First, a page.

Friday, June 15, 2012


Nobody can do the work of birthing for you. The labor is painful and necessary, scary and exhausting. But, it has to be done. Your first one will take forever and cause you to wander how was it that you didn't die. The second, and third, easier.

By the fourth, you are an expert. You  tell people, it's a piece of cake.

You see people with few skills do it with ease, and you wonder what is about the task that frightens you so.  How difficult could it be?

A neighbor of mine has published four books already. And he did it with a few dollars, and a good friend who arranged the hand-printing and hand binding for him.
Another has collected editors and illustrators on her own, and managed to get the books on e-book and on Amazon.

I chose blogging. No up-front fees or monthly expenses. I could try out my stories, and get feedback. For me, publishing/sharing this way is a no-brainer. It feels natural, sympathetic. I can do it without leaving the comforts of home. With no hurry. My readers, however, do not offer much criticism. They act like visitors at a museum. They nod; they praise; they congratulate. I am encouraged; but it could all be false praise, the way we encourage children's work and put it up on the refrigerator.  If teachers and critics didn't ask for changes and elaborations, our work would be very much like the early drawings our mothers put up on the refrigerator.

In real publishing-unlike the self-publishing, there are many steps, many critical eyes that will read your work before any work is performed to put it in the hands of readers.  These critical eyes will scour every aspect of the work, from the arc of the story, to the market value after it is out there.  Editors who might be assigned to help you get the work even more polished than it is already, are highly trained and will only take up work that fits their aesthetic judgement, and has potential to make the company some good money.  They will reject Ernest Hemingway as well as you if they do not see real dollar signs at the end of the preparation work they all do.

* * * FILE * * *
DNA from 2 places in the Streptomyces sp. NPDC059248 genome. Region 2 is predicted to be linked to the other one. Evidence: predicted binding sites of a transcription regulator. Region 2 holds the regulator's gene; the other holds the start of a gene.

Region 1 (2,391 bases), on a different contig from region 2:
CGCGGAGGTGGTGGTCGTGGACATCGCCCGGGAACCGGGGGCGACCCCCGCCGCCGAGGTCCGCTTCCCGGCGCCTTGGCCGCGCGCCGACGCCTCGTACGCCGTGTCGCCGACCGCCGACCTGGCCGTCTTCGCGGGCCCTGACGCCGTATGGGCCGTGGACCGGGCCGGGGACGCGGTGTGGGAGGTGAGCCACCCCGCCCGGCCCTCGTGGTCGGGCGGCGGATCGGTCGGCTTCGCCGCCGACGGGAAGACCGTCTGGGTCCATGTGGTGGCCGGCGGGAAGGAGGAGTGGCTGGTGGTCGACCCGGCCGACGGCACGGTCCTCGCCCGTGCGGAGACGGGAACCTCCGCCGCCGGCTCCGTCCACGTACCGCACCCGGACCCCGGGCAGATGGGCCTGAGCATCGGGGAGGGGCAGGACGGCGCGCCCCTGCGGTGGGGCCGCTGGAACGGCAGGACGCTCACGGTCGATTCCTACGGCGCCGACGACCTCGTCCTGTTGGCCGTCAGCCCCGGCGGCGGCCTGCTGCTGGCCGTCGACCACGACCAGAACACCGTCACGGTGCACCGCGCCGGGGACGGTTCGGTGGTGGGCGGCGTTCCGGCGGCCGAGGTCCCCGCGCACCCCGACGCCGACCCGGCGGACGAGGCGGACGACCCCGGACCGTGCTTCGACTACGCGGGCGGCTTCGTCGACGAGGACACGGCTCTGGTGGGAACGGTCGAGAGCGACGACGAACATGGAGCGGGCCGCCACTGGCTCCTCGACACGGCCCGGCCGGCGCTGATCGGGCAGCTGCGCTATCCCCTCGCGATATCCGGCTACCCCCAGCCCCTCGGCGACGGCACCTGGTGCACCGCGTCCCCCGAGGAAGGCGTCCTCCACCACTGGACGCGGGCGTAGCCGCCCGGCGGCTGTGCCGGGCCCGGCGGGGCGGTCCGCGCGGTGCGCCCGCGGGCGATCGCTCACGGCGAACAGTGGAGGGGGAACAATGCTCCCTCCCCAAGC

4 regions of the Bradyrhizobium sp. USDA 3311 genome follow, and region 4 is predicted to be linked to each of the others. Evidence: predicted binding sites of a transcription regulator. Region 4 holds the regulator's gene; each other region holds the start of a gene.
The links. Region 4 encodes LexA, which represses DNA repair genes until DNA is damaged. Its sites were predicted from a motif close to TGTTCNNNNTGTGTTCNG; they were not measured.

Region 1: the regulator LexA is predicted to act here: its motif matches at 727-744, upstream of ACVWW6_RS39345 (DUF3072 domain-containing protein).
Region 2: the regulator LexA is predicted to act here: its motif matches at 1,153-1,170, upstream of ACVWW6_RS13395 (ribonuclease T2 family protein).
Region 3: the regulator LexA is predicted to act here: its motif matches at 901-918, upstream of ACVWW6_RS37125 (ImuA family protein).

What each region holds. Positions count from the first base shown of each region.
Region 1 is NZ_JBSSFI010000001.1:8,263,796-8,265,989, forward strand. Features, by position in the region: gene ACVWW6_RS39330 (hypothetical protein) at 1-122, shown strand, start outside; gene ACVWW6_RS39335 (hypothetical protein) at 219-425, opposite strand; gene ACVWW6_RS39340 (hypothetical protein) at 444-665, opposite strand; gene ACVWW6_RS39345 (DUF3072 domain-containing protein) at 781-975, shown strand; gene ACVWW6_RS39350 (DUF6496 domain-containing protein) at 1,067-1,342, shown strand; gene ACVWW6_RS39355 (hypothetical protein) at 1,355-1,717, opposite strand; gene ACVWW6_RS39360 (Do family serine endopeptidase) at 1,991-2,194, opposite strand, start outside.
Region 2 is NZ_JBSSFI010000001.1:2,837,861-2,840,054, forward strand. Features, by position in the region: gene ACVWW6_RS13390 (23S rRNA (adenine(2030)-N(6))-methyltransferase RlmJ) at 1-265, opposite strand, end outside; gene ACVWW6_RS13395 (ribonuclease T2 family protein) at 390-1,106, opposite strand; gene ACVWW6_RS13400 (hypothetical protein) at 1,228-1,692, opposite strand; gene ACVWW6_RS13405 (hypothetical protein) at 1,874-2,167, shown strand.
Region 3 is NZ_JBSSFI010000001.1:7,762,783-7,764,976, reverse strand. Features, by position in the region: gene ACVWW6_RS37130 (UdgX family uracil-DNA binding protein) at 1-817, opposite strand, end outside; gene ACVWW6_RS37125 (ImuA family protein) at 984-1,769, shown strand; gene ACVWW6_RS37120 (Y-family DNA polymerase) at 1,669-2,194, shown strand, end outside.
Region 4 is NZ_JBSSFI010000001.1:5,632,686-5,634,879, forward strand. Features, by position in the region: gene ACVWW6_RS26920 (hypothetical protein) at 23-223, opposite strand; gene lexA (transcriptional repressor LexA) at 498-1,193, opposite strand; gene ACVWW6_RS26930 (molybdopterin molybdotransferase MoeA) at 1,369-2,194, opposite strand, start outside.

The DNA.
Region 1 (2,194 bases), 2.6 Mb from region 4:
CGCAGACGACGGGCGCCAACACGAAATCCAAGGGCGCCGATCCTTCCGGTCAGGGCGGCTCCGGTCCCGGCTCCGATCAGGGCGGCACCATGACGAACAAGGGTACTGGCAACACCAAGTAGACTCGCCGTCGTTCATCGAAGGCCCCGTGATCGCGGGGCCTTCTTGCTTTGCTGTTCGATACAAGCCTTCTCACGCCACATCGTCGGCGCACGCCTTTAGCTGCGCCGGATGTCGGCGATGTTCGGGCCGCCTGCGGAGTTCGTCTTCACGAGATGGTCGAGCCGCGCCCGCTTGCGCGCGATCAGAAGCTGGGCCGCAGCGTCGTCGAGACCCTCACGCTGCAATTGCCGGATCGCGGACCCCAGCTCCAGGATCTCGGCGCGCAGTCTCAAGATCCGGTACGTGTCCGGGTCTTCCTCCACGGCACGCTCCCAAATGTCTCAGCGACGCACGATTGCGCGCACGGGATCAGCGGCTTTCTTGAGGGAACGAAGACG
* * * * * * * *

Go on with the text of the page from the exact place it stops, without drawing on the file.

Now, I'm not ready for real publishing. I'm not ready for self/publishing. I'm taking baby steps, knowing they are beginning steps. I'm not in a hurry. Working here, at this keyboard, every day, in the early hours when only my cat is awake, and a few birds keep her occupied, I hear sounds from deep inside, gurgles of long-forgotten hurts and joys. My soul wants to meditate on these sounds right now.  

We all have to nurture our souls. Some of us paint; some create music; some read the work of others. We try to find that voice that is deep within each of  us,  the stuff that keeps us wondering, dreaming, engaged. Detached and quiet, we let truths surface and visit now and then. We hope and long to understand, to see the arc of our lives and the colors of our dreams.

On days like today, I wonder how we created all the concepts that have become our truths: love, honor, duty, obligations, god, heaven, hell, paradise, country, liberty, family, motherhood, fatherhood, ecology...


  1. I don't have the talent or the time to make it in the "real" publishing world. Thank goodness for Amazon Kindle self publishing! It's free!

  2. Hear, Hear!! Could not agree more.... and, I am nodding, praising and congratulating! Thanks for sharing your craft with us. I hope you feel encouraged!

  3. I am so happy to hear you are writing in the early morning hours. I think you have the ability to be a published author. Your writing speaks to me. I am sure it would speak to many others.

    I've been reading a lot of memoirs lately. I am struck by how shallow several have seemed to me. Just because someone is famous in one arena, it does not mean that that same person can write well. The story of their lives may be interesting in some ways, but I am find that many are poorly delivered. I find the writing of some of my fellow bloggers more intriguing and interesting than a few of the memoirs that the already famous have written and have managed to get published by top publishers.